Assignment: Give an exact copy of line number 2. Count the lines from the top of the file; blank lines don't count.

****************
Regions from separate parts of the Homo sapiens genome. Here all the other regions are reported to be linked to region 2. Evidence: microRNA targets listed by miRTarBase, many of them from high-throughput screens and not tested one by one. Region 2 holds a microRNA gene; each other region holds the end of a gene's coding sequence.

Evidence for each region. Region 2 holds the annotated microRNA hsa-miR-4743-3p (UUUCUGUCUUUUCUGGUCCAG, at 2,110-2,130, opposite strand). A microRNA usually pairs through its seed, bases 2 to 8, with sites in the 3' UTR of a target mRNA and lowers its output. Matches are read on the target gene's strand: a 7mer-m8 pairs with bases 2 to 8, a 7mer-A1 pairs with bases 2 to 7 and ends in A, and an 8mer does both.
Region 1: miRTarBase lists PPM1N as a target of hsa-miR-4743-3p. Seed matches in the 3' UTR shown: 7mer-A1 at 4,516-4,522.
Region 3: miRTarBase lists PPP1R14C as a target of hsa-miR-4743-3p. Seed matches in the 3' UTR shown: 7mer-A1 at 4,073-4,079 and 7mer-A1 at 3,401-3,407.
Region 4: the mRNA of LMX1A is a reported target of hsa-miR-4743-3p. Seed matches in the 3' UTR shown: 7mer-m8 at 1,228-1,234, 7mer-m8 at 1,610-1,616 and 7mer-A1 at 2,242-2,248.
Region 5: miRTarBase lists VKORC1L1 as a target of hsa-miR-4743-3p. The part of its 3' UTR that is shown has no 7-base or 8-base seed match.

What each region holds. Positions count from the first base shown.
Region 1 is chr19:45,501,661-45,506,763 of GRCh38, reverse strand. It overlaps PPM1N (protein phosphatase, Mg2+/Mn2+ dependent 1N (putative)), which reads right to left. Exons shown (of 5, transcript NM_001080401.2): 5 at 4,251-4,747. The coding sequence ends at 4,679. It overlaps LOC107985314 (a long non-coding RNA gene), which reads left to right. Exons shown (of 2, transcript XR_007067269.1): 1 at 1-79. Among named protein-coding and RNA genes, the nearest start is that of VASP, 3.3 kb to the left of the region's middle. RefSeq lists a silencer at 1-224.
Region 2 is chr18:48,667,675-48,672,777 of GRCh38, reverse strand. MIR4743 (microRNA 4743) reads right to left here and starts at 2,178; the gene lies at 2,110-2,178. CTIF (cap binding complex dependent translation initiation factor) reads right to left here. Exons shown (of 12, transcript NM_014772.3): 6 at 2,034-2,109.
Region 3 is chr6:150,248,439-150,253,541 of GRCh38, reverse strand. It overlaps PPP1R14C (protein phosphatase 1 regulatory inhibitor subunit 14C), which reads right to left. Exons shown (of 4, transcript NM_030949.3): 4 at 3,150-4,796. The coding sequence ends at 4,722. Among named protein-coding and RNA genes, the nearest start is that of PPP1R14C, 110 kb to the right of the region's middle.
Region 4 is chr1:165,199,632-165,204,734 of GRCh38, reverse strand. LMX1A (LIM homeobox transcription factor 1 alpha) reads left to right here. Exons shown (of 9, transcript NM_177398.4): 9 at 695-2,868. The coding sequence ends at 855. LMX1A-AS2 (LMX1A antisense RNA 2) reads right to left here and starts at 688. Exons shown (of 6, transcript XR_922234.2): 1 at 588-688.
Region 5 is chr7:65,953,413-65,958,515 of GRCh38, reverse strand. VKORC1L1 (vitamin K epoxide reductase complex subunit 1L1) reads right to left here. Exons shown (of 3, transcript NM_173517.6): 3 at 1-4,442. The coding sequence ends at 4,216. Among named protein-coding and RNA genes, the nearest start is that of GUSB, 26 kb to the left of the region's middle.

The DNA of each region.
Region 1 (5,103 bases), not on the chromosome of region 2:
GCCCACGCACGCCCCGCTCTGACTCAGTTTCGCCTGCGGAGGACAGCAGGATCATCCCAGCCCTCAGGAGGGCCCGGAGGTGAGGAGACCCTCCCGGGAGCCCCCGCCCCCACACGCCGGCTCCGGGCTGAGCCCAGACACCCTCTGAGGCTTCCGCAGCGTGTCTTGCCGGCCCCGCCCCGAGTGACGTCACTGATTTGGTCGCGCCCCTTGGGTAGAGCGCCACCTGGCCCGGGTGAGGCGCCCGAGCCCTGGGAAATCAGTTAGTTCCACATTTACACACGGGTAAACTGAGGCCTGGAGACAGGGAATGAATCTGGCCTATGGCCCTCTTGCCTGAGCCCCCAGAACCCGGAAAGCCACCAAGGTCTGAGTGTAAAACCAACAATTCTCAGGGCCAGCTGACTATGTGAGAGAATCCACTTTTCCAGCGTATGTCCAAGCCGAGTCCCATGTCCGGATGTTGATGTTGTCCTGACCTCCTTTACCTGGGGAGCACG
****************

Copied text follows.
Evidence for each region. Region 2 holds the annotated microRNA hsa-miR-4743-3p (UUUCUGUCUUUUCUGGUCCAG, at 2,110-2,130, opposite strand). A microRNA usually pairs through its seed, bases 2 to 8, with sites in the 3' UTR of a target mRNA and lowers its output. Matches are read on the target gene's strand: a 7mer-m8 pairs with bases 2 to 8, a 7mer-A1 pairs with bases 2 to 7 and ends in A, and an 8mer does both.